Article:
Grower Producers from Bordeaux
Scenes from the vineyards at Château le Coteau
When seeking “modestly priced Bordeaux”, we look for grower producers. Riding the wave of enthusiasm for Bordeaux that was generated at BurdiGala, Eric Asimov wrote last week about the recent turn-around in the general perception of Bordeaux from “widespread dismissal” to championed “underdog”. And while we certainly do not disparage the general climate that Asimov detailed, we do wish to illuminate the fact that one needn’t settle for “lesser appellations” when seeking moderately priced Bordeaux wines from grower producers.
One of eight small family owned properties still residing in Margaux, Chateau le Coteau has remained steadfast in maintaining its ground, while its peers have succumb to joining the ranks of the larger Chateaux in the area. In the family for generations, Chateau le Coteau is owned and cultivated by Eric Lèglise who learned the property and his cellar techniques from his father who inherited it from his father before him.
After earning a degree in viticulture oenology in 1990, Eric took over the property in 1993, and in 2001 he constructed a new winery and cellar. With a staff of five, including his mother and himself, Eric produces just over 2,000 cases for his ever growing market, hand harvesting and manually selecting the clusters and grapes in the vineyard.
Located in the town of Arsac, with plots that are just a pips’ throw from the Grand Crus Château Rauzan-Segla and Chateau Margaux, Le Coteau consists of 11.6ha of 30+ year old vines that were planted by his grandparents and parents. Composed of Garbonne gravel, the soils here are poor and the farming is organic, not certified. Planted to Cabernet Sauvignon (65%), Merlot (25%), Cabernet Franc (8%) and Petit Verdot (2%), the vineyards are plowed, to encourage natural grass and weeds, and fertilized with organic composted plant materials. Encouraging biodiversity in the vineyards, Eric has an affection for the insects that populate his land, hosting a selection of images on his website.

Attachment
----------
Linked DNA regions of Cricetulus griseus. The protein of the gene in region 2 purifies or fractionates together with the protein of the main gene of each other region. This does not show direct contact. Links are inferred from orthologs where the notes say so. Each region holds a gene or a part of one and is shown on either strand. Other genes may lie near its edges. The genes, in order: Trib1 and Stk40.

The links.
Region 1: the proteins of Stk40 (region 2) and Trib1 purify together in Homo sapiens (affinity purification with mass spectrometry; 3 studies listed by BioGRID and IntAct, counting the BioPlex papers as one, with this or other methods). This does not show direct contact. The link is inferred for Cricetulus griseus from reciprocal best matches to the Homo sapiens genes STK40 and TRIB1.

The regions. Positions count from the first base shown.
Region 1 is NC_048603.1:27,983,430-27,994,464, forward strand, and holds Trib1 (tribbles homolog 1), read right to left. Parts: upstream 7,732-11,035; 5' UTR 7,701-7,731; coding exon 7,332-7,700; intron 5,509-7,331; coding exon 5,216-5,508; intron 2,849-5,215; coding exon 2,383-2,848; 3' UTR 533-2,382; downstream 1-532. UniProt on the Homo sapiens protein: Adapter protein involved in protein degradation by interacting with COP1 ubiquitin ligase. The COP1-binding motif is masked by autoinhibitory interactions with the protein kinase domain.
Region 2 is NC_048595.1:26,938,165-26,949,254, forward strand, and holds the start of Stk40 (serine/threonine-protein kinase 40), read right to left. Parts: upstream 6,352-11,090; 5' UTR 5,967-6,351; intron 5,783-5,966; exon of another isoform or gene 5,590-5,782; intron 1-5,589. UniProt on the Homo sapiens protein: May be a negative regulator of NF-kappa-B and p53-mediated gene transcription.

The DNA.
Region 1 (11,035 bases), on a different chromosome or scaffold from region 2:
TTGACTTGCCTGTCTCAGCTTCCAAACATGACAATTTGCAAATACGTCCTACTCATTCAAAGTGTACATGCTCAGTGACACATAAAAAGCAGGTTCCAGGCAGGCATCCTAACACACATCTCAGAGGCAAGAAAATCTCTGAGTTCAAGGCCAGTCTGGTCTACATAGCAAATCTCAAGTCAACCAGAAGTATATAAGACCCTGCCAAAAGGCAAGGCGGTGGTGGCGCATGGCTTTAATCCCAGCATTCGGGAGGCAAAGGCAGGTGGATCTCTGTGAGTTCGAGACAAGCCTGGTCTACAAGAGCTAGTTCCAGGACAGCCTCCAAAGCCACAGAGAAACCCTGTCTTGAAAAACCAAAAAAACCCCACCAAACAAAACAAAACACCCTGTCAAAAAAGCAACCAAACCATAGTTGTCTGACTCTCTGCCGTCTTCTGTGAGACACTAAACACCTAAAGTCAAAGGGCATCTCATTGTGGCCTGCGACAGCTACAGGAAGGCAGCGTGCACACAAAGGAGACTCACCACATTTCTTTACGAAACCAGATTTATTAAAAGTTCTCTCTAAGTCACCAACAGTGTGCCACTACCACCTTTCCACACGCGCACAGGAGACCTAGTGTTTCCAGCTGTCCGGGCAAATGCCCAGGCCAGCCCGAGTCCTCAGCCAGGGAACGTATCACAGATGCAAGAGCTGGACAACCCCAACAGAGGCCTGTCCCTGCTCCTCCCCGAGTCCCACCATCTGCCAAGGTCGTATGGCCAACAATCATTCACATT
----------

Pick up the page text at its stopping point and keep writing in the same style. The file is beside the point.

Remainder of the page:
Further north, Chateau La Fleur Haut Carras is home to 20 different parcels in Pauillac, with a variety of different sub-soils. One of the last family owned properties in Pauillac, La Fleur Haut Carras produces just 2,000 cases annually from 4ha under vine that neighbor the likes of Cos d’Estournel, Lafite and Mouton. With 35-year-old vines planted to gravelly limestone, vigneron Albert Tiffon is a local farmer, a “genuine salt of the earth guy,” says our French Portfolio Director Patrick Burke, who makes stellar wines.
Hailing from Civrac en Médoc, Chateau d’Escurac was once considered worthy of classification as a Medoc fifth growth, and was temporarily classified as a Cru Bourgeois Supérieur. “Year in and year out, d’Escurac is a major over-achiever and the 2009 is no exception,” wrote Robert Parker. “Their 2009 reveals more punch, density, and richness than usual, and the wine’s suppleness as well as its cedar, black currant, herbaceousness undertones, medium to full body and fleshly style will offer attractive drinking over the next 7-10 years.”
In the Landureau family since 1934, the vineyard area totals 22ha, with 23-year-old (on average) vines planted to clayey, gravel soils. Practicing lute raisonnée, Jean-Marc Landureau maintains natural grasses in the vineyard; de-stems his fruit, and ages the wine for 12 months in barrels, one-third of which are new.
“At the beginning in our classification of Gironde wines, we put those of Mr. Pépin d’Escurac amongst the Medoc fifth growths. We will keep them there, because in our view they deserve it, even if this far too modest owner wants to relegate himself to the class of good bourgeois growths.”
– Excerpt from the journal Le Producteur 1839